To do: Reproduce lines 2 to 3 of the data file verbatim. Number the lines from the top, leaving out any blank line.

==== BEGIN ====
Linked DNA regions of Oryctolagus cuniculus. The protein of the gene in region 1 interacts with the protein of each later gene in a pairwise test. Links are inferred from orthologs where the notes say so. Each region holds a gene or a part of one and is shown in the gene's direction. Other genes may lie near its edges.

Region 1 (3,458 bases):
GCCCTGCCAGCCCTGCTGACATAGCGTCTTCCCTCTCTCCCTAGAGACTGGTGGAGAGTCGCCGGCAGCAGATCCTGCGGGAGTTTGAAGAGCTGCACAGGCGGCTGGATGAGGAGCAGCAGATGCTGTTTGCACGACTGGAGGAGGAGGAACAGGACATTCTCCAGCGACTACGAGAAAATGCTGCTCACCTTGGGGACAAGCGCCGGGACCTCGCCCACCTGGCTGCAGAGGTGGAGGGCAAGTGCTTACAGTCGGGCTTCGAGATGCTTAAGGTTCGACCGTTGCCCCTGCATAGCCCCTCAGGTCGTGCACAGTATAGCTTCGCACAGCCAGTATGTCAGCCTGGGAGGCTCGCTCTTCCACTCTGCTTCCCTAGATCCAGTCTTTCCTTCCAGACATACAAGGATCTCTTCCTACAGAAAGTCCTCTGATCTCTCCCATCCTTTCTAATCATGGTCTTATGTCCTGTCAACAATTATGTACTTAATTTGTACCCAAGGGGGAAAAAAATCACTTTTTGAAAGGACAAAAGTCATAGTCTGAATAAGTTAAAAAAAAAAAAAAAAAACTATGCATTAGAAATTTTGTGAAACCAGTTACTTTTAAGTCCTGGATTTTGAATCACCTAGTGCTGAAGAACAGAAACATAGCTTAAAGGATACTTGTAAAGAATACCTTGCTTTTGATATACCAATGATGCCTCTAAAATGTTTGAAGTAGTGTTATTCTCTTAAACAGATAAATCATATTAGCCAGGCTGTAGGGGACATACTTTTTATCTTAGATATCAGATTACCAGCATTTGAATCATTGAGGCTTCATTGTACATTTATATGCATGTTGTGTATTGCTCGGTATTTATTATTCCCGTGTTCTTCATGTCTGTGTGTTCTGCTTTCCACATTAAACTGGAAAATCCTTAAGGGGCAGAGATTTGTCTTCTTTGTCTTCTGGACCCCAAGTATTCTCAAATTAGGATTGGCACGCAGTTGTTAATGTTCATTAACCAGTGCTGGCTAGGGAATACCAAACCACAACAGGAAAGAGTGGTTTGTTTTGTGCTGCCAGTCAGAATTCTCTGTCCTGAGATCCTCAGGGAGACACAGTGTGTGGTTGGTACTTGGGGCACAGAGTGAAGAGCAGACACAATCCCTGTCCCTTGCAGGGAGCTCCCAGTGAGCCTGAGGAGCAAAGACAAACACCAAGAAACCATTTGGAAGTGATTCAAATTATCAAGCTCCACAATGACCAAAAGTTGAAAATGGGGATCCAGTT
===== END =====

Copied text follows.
Region 1 (3,458 bases):
GCCCTGCCAGCCCTGCTGACATAGCGTCTTCCCTCTCTCCCTAGAGACTGGTGGAGAGTCGCCGGCAGCAGATCCTGCGGGAGTTTGAAGAGCTGCACAGGCGGCTGGATGAGGAGCAGCAGATGCTGTTTGCACGACTGGAGGAGGAGGAACAGGACATTCTCCAGCGACTACGAGAAAATGCTGCTCACCTTGGGGACAAGCGCCGGGACCTCGCCCACCTGGCTGCAGAGGTGGAGGGCAAGTGCTTACAGTCGGGCTTCGAGATGCTTAAGGTTCGACCGTTGCCCCTGCATAGCCCCTCAGGTCGTGCACAGTATAGCTTCGCACAGCCAGTATGTCAGCCTGGGAGGCTCGCTCTTCCACTCTGCTTCCCTAGATCCAGTCTTTCCTTCCAGACATACAAGGATCTCTTCCTACAGAAAGTCCTCTGATCTCTCCCATCCTTTCTAATCATGGTCTTATGTCCTGTCAACAATTATGTACTTAATTTGTACCCAAGGGGGAAAAAAATCACTTTTTGAAAGGACAAAAGTCATAGTCTGAATAAGTTAAAAAAAAAAAAAAAAAACTATGCATTAGAAATTTTGTGAAACCAGTTACTTTTAAGTCCTGGATTTTGAATCACCTAGTGCTGAAGAACAGAAACATAGCTTAAAGGATACTTGTAAAGAATACCTTGCTTTTGATATACCAATGATGCCTCTAAAATGTTTGAAGTAGTGTTATTCTCTTAAACAGATAAATCATATTAGCCAGGCTGTAGGGGACATACTTTTTATCTTAGATATCAGATTACCAGCATTTGAATCATTGAGGCTTCATTGTACATTTATATGCATGTTGTGTATTGCTCGGTATTTATTATTCCCGTGTTCTTCATGTCTGTGTGTTCTGCTTTCCACATTAAACTGGAAAATCCTTAAGGGGCAGAGATTTGTCTTCTTTGTCTTCTGGACCCCAAGTATTCTCAAATTAGGATTGGCACGCAGTTGTTAATGTTCATTAACCAGTGCTGGCTAGGGAATACCAAACCACAACAGGAAAGAGTGGTTTGTTTTGTGCTGCCAGTCAGAATTCTCTGTCCTGAGATCCTCAGGGAGACACAGTGTGTGGTTGGTACTTGGGGCACAGAGTGAAGAGCAGACACAATCCCTGTCCCTTGCAGGGAGCTCCCAGTGAGCCTGAGGAGCAAAGACAAACACCAAGAAACCATTTGGAAGTGATTCAAATTATCAAGCTCCACAATGACCAAAAGTTGAAAATGGGGATCCAGTT